The church has a five-bay nave, divided by buttresses with lean-to aisles and a clerestory above. In each bay is a three-light decorated window with tracery. The clerestory has paired windows with ball flower decorations and gargoyles. There are traceried pinnacles at the east end of chancel. There is a seven-light east window in the chancel with lancet windows above it. The north transept has a seven-light window and there is a five-light decorated window in the south transept. The lady chapel to the east of the chancel has two two-light windows to south and a three-light east window.[1]

Fittings and furnishings[edit]

The chancel and west end of the nave have encaustic tiled floors by Minton. The octagonal wood panelled pulpit wraps round the northern crossing pier, it has stone base and a wrought iron rail to the stairs. The nave seating, canopied civic stalls and choir stalls are original.[1] Three misericords were saved from the 15th-century church.

Of the eight bells installed when the church opened, five were cast in 1699 by Henry Bagley of Ecton in Northamptonshire and three by Rudhall of Gloucester in 1806.[3] The old bells were replaced by the bells from Saviours Church on Deane Road in 1974. Five new trebles were recast from the old bells by John Taylor & Co and the tenor bell was retained and hung "dead" and is rung electrically when required. The tenor bell is inscribed, "I to the Chvrch the living call And to the grave doe svmmon all Henry Bagley made mee 1699".[10]

An organ built in 1795 was enlarged in 1852 and replaced in 1882 by a new one which reused some of the old pipes.[1][3] The three-manual organ built by A.G. Hill in 1882, in a case decorated with stylised flowers and angels, was rebuilt in 2008 by Principal Pipe Organs of York. The organ has almost 3,000 internal pipes, the largest 16 feet long and the smallest half an inch.[11][12]

Vicars of Bolton-le-Moors[edit]

The following is a list of the vicars since the Reformation:[3] [13]

Directors of Music[edit]

William Lonsdale c.1809 – 1825

Witton Thomas c.1825 – 1840

John Fawcett, BMus 1840–1857

John Aspinall 1857–1864

Joseph Varey 1865

John H. L. Glover 1865–1867

Miss S. Warbreck 1867–1869

William Best 1869–1889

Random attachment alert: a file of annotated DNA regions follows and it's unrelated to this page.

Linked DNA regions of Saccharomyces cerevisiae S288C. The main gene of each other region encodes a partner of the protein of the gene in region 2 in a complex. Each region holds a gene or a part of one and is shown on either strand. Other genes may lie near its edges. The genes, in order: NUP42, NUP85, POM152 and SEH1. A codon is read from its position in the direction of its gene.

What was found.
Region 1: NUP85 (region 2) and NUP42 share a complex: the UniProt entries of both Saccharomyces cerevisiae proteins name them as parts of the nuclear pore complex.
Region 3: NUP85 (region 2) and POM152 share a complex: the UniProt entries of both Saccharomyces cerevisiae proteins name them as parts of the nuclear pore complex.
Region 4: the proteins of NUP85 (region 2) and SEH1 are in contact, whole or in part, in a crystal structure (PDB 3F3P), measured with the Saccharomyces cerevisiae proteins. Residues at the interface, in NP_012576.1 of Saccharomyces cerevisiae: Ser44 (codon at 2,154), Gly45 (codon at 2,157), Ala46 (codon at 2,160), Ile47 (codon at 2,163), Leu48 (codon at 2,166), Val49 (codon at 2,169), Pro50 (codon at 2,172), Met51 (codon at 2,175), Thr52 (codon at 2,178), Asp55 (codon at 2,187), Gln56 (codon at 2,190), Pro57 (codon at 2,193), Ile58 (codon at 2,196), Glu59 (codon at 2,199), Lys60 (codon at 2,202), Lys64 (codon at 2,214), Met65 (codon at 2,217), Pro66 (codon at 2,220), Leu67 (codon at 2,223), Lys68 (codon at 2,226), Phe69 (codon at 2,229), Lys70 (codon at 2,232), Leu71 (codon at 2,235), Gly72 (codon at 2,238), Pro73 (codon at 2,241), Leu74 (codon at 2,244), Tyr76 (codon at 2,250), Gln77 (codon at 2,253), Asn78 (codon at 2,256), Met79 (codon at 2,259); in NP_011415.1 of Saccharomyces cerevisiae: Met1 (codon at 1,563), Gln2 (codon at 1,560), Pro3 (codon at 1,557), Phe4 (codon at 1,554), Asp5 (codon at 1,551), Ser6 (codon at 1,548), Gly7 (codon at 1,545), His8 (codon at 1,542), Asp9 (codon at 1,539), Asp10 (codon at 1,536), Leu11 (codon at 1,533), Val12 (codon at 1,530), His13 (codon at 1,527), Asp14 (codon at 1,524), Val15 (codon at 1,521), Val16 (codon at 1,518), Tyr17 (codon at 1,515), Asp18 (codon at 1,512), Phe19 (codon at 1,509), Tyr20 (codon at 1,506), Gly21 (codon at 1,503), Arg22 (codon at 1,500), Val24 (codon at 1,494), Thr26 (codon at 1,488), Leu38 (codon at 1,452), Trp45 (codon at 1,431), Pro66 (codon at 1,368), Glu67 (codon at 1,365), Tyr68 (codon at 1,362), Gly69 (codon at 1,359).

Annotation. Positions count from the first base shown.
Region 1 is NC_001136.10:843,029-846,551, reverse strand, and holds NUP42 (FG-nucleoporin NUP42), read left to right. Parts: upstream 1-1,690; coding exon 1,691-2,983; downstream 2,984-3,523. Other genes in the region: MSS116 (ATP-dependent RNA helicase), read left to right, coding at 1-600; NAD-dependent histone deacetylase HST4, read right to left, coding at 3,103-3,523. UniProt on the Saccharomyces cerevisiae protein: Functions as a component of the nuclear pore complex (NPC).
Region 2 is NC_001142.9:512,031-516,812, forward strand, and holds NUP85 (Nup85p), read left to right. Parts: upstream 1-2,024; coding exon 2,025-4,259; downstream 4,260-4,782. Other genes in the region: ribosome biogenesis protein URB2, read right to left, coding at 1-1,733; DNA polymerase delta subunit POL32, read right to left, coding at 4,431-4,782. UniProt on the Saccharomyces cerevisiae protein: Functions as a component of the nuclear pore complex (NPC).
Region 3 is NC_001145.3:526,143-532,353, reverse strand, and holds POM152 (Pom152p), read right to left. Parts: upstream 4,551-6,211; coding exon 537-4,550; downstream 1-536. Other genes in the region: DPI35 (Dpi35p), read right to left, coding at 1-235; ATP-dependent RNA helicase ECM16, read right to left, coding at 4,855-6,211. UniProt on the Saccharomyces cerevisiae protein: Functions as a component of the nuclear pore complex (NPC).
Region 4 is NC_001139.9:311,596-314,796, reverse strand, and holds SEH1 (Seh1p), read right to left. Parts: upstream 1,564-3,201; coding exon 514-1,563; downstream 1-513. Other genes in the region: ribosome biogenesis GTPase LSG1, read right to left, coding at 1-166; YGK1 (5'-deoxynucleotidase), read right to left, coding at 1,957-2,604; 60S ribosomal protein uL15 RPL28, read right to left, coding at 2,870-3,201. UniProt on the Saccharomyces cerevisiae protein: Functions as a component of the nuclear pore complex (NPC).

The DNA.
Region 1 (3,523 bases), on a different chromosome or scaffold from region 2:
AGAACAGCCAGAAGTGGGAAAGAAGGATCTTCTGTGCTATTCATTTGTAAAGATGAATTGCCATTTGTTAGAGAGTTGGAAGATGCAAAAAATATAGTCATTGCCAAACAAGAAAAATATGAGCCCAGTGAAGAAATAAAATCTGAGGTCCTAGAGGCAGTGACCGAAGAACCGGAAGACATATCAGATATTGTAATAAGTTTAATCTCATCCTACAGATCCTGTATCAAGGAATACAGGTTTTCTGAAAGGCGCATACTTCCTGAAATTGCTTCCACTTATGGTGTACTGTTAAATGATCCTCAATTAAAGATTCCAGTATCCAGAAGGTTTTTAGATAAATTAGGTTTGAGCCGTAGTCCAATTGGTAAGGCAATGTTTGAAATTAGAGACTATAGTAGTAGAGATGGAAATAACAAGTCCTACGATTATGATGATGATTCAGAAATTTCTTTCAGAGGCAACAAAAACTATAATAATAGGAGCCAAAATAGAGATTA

Walter J. Lancaster, BMus, FRCO, LRAM 1889–1947

George Fisher, BMus, FRCO, LRAM 1947–1952

Arthur M. Stanier, LRAM, ARCO 1952–1956

P. A. S. Stevens, BSc, BMus 1957–1958

William Morgan, BA, FRCO 1959–1986

Kevin Morgan, BA, PhD, FRCO, LRAM 1986–1996

Martin Bussey, MA 1996–2000

Stephen H. Carleston, MA, FRCO (Chm) 2000–2009

Michael J. Pain, MA, FRCO, LRAM, ARCM 2009 –

See also[edit]

References[edit]

Footnotes

  1. ^ a b c d e f English Heritage. "Parish Church of St Peter, Bolton (1387979)". National Heritage List for England. Retrieved 11 June 2012. 
  2. ^ Bolton Archdeanery, Manchester Diocese, retrieved 13 September 2010 
  3. ^ a b c d e f Farrer, William; Brownbill, J, eds. (1911), "The parish of Bolton-le-Moors", A History of the County of Lancaster: Volume 5 (British History Online): 235–243, retrieved 15 May 2013 
  4. ^ "Index Map to the Parish of Bolton", A History of the County of Lancaster: Volume 5 (British History Online), 1911: 235–243, retrieved 15 May 2013 
  5. ^ Bolton-le-Moors: St Peter (Parish Map). URL accessed 6 February 2008.
  6. ^ Church History, Bolton Parish Church, retrieved 15 May 2013 
  7. ^ UK CPI inflation numbers based on data available from Gregory Clark (2014), "What Were the British Earnings and Prices Then? (New Series)" MeasuringWorth.
  8. ^ Brandwood et al. 2012, p. 222
  9. ^ Brandwood et al. 2012, p. 66
  10. ^ Bell Ringing, Bolton Parish Church, retrieved 15 May 2013 
  11. ^ Bolton Parish Church Organ back to its former glory, Bolton News, retrieved 3 August 2010 
  12. ^ Music at Bolton Parish Church, Bolton Parish Church, retrieved 18 May 2013 
  13. ^ Life of the priest[dead link]. Parish Magazine, June Issue 2008, page 6. Retrieved 24 March 2009.

Bibliography

External links[edit]

Media related to St Peter's Church, Bolton at Wikimedia Commons